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Planting 10,000 trees in the Amazon is the first step in recovery


Amazon forests

Non-institutions in Brazil are taking the first steps to restore the Amazon and counter deforestation, and are planting more than 10,000 trees in the Brazilian Amazon.

The Argentine newspaper "El Comercio" stated that the "Save the Amazon" Foundation, in cooperation with Spanish Aeronautics, has planted more than 10,000 trees in the Brazilian Amazon as part of the "Inna Forest" project, which aims to protect this area and restore it with biodiversity, in addition to combating climate change.

The newspaper pointed out that the local indigenous communities are responsible for planting and caring for the native species that will be grown in the Brazilian region of Porto Extrema, specifically one tree per worker in the Aina group in Spain, Brazil and London-Luton.

In this way, the initiative that forms part of its sustainability strategy will also contribute to the "economic and social development" of the local population and respect and promotion of human rights.

Preserve the Amazon

The newspaper pointed out that the "Saving de Amazon" Foundation is participating in the project to preserve the Amazon region by planting and caring for native trees in degraded places.

The Foundation has planted “more than 390,600 trees,” making it possible to “naturally” absorb up to 421,848 tons of carbon dioxide (CO2), a greenhouse gas (GHG), and engaging more than 25 indigenous communities in these developments at the same time.

The Amazon forest, which extends across nine countries, is one of the areas most severely affected by climate change, which has become called the "cursed inheritance", as it represents the biggest challenge facing Brazilian President Luiz Inacio Lula da Silva.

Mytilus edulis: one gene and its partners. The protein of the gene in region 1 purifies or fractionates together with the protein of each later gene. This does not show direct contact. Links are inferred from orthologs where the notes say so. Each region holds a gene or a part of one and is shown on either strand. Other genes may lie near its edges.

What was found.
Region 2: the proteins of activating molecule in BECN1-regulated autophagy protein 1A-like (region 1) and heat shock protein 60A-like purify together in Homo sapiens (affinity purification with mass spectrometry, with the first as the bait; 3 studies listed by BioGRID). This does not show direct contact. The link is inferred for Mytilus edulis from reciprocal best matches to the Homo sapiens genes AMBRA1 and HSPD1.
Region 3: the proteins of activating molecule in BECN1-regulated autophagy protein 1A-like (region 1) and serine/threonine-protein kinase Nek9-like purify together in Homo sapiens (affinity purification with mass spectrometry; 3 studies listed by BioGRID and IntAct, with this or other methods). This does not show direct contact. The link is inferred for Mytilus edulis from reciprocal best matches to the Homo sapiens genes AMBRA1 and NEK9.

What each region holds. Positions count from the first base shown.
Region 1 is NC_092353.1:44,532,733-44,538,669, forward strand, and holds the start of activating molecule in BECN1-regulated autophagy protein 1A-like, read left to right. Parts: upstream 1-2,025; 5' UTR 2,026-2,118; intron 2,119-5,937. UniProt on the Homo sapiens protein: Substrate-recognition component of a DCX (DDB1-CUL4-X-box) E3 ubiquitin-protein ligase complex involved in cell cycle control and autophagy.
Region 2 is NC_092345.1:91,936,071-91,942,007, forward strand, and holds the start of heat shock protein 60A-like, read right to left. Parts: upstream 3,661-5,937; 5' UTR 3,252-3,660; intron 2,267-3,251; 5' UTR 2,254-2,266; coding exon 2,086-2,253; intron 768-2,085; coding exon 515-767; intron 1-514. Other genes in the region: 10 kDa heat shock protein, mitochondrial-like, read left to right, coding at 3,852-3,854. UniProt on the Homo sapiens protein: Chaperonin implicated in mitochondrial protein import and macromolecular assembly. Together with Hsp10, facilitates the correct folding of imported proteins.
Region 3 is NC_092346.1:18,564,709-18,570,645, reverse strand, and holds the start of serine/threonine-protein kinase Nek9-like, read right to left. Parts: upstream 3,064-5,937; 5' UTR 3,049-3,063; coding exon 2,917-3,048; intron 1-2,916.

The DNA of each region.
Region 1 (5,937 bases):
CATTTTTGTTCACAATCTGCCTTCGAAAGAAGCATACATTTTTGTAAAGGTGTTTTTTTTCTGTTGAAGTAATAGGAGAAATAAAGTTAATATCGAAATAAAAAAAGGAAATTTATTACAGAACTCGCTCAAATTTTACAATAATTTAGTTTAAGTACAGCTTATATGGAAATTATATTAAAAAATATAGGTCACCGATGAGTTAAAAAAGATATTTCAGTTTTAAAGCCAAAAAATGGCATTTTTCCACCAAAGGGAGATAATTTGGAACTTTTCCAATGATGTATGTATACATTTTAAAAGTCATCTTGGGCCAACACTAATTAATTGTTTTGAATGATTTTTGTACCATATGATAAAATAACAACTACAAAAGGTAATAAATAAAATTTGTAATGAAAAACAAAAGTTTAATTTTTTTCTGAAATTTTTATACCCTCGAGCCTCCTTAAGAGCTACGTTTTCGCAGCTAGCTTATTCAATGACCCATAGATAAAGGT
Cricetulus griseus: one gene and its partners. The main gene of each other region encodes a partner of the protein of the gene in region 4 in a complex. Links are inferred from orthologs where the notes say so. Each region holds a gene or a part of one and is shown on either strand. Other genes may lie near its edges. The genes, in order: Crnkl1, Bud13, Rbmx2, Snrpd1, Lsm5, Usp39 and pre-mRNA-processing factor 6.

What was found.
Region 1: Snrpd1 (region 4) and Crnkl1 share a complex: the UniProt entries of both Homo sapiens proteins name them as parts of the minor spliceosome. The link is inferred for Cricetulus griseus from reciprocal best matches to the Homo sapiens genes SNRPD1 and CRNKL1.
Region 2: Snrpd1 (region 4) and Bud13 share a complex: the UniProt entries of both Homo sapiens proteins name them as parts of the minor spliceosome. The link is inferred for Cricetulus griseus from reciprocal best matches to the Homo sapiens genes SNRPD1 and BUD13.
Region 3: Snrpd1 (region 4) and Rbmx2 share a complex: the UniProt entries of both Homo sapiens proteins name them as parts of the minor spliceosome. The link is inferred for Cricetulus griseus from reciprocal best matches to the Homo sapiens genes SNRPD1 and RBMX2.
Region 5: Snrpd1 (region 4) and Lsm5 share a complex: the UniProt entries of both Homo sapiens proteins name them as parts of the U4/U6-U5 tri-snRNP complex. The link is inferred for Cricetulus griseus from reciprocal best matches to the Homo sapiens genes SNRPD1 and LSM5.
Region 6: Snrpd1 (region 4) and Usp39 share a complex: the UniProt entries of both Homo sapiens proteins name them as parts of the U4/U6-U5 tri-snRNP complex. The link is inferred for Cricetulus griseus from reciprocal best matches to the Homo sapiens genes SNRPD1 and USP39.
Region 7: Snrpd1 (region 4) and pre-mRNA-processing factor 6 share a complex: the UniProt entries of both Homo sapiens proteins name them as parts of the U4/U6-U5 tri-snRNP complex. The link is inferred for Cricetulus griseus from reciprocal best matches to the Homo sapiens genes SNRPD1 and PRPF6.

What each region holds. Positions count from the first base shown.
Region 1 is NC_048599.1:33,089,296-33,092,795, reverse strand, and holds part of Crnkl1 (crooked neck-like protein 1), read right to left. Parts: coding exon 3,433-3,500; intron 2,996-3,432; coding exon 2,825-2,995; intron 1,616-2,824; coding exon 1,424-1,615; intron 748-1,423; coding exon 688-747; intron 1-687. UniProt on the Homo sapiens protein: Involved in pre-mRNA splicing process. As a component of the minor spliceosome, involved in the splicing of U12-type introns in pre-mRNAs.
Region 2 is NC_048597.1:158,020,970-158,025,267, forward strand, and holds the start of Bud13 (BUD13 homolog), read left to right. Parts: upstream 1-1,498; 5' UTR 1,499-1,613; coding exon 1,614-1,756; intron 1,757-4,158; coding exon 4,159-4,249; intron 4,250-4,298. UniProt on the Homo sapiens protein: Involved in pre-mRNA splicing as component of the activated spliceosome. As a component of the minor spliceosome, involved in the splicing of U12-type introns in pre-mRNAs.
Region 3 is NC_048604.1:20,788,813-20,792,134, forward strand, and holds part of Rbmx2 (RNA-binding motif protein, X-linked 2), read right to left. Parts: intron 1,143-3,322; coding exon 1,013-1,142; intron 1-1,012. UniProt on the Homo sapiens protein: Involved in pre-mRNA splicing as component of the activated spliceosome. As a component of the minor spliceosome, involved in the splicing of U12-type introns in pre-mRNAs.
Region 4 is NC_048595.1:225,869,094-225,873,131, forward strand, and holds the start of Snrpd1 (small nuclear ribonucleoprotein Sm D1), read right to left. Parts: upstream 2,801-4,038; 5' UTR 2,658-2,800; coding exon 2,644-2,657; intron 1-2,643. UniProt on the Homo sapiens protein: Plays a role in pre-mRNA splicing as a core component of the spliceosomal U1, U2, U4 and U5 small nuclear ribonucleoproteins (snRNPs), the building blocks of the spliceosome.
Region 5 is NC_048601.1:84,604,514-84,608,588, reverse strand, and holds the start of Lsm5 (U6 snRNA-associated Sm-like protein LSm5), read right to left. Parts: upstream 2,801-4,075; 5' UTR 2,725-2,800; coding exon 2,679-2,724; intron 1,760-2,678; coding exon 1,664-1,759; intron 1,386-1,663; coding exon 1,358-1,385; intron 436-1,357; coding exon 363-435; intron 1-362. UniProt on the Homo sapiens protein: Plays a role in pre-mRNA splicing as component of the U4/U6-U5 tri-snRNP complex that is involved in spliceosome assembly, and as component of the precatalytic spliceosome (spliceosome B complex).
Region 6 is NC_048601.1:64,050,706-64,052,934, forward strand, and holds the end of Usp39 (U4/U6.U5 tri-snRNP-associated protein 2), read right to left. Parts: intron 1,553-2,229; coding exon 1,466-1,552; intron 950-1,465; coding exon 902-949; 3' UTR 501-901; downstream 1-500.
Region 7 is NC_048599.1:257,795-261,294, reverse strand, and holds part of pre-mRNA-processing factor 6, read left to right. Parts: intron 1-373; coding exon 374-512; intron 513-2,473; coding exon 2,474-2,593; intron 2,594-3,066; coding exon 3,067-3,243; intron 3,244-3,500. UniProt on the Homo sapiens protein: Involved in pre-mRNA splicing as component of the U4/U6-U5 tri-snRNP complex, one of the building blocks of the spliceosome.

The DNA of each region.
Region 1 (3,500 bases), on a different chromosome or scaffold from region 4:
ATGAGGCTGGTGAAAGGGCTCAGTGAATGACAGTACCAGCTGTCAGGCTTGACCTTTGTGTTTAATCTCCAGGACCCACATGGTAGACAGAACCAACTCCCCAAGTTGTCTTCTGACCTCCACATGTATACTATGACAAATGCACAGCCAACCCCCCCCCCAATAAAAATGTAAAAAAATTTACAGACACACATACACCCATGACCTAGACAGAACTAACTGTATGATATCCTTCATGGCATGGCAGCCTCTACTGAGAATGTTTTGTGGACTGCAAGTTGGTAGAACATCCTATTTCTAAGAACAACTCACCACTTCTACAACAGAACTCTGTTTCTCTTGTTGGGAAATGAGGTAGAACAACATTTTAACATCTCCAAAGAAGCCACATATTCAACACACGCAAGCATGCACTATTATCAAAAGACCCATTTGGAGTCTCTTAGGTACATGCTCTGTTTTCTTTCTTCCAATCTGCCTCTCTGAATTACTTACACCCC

Amazon rainforest

A tropical rainforest, the largest part of which is located in Brazil located on the continent of South America, this basin covers an area of 7,000,000 km², of which 5,500,000 km² (2,100,000 sq mi) is covered by rainforest.

It was called the Amazon forest due to its large area, and scientists described it as “the lung through which the earth breathes,” due to the process of photosynthesis that results in oxygen, as it is considered the largest forest on Earth.

Scientists from Brazil and the United States have stated that the attacks on the Amazon forests are greater than expected by about 60 percent, and these attacks are expected to pose a threat to the forest. The majority of these forests are located within Brazil, with 60 percent of the rainforests, followed by Peru with 13 %, and Colombia by 10%, and in lower proportions in Bolivia, Ecuador, French Guiana, Guyana, Suriname, and Venezuela. Four countries give the name “Amazonas” to one of their first-level administrative regions, and France uses the name “Guayana Amazonian Park” in the Amazon rainforest protected area.

The Amazon forest accounts for more than half of the remaining rainforests on the planet, and is home to the largest area of tropical rainforest and the most biodiverse in the world, an estimated 390 billion individual trees divided into 16,000 species.

More than 30 million people from 350 different ethnic groups live in the regions surrounding the Amazon, divided into 9 different national polities, indigenous peoples making up 9% of the total population in addition to 60 groups, which remain largely isolated.

Mohamed Al-Rawi is a professional journalist since 2011, a media graduate from Kuwait University, a technology expert, a media consultant and a member of the International Organization of Journalists - a member of the fact-checking team at Meta Company. He writes in the fields of entertainment, art, science and technology, and believes that the pen can change everything.